What Happens to Our Body when we Run

I saw a great post on active.com written by Laura Beil for Women’s Health describing our body’s reaction during a 30-minute run.  This pretty much sums up why it takes me about a mile before I feel good!

Within the first 90 seconds

  • Our bodies start using ATP (adenosine triphosphate) these are the energy molecules that our body makes from food
  • As only a limited amount of ATP can be stored in muscle cells, and so ATP is converted into ADP (adenosine diphosphate).
  • ADP will only provide 2-3 seconds worth of energy, so ADP needs to be converted back into ATP.  The body does this by breaking down glycogen (a form of glucose stored in our muscles), and through glucose in our blood.
  • This process causes our muscles to release lactic acid

After the initial surge, during the next few minutes

  • Our muscles require more oxygen to use the glucose that is releases
  • Our heart beats faster and directs blood to our muscles and away from bodily functions we aren’t currently using
  • We begin to breathe heavy
  • Our glutes, legs and core work to keep us erect, control our gait and extend the hip joint so our feet can push off the ground
  • We begin to burn calories at a rate of about 100 calories per mile.
  • As we burn glycogen and oxygen for energy, our body temperature rises.  In an effort to keep from overheating, our circulatory system diverts blood flow to our skin and our sweat glands release moisture.

Within the first 10 Minutes (or for me, at about the mile mark)

  • If we are in good shape our bodies efficiently uses oxygen, burns fat and glucose and we feel strong.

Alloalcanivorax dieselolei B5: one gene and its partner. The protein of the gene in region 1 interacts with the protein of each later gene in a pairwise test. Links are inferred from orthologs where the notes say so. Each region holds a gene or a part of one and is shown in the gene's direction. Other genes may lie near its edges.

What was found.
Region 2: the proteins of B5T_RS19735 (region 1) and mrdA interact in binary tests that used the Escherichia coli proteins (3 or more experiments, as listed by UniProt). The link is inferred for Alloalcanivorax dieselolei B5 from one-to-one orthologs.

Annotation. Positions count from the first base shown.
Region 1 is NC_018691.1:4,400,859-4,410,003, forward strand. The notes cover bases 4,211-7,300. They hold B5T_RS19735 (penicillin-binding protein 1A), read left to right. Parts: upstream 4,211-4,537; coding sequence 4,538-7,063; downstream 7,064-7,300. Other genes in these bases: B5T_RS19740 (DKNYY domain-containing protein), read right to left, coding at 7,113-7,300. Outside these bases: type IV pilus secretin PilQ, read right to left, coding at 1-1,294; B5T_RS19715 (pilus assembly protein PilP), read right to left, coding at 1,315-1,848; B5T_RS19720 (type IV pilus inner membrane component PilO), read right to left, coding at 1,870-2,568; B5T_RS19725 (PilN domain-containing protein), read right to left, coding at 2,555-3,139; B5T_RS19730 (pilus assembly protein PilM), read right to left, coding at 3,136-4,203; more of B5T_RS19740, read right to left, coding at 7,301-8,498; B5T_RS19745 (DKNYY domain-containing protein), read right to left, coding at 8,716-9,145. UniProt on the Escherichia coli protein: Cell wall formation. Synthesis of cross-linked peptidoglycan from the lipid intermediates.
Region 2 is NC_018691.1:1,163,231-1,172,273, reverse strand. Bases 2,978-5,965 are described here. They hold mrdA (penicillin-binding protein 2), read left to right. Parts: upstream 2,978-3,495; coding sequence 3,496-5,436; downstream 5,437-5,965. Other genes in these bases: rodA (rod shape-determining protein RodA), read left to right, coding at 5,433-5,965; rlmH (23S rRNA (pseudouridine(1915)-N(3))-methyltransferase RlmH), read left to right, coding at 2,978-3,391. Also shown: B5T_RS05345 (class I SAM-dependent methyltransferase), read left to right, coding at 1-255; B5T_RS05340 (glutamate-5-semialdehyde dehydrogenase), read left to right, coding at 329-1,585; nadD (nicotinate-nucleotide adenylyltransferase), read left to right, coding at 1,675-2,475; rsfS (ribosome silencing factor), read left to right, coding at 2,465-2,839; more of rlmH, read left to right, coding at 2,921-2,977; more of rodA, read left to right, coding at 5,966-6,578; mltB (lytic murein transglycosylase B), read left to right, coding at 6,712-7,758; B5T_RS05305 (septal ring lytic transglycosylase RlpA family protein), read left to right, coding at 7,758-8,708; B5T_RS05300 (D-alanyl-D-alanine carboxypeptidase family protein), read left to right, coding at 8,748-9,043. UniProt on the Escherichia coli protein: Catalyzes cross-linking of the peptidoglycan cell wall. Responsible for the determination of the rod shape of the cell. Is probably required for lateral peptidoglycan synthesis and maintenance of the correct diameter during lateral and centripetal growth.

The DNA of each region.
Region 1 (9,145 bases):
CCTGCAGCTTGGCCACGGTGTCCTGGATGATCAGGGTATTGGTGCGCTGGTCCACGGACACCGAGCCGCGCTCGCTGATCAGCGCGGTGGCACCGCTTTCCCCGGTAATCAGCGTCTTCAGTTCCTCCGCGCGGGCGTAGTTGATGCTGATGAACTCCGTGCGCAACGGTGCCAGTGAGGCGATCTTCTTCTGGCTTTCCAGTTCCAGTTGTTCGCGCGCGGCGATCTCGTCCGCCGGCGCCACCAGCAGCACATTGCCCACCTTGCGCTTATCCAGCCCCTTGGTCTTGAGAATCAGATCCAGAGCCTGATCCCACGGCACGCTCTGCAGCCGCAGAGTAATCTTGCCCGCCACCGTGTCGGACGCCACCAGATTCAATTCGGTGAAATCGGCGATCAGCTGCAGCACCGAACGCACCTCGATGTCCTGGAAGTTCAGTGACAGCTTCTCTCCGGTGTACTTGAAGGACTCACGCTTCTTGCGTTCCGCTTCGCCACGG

• If we haven’t been keeping up with our training, or we are running faster than usual (as in a race) the ATP can’t keep up with demand, lactic acid floods our body, and we feel it!


  1. Good to know. If nothing else so that I can think about this when I run instead of thinking about how tired I am

  2. findingourwaynow.com says:

    Boy, now I get why I feel the way I do when I am power walking. I also need to be more consistent. Of late, I have stopped working out for no explicable reason … Sigh … other then laziness. Your post has given me a reason to start moving again. Thanks for that. 🙂

  3. Great information. You know how the body works when we are running. I am not a runner. I love to do long walks.

  4. These physiological effects occur with any moderate aerobic exercise so you would definitely feel the effects walking or even riding a bike. It helps to know that there isn’t anything wrong when I feel awful during that first few minutes!

  5. I’ve always said I’ve hated running long distances, that I’m a sprinter not a true runner. And my body really is better equipped for sprinting. But lately I’ve had the desire to run longer distances. I admire all of you runners! Maybe one day I’ll be one, too!

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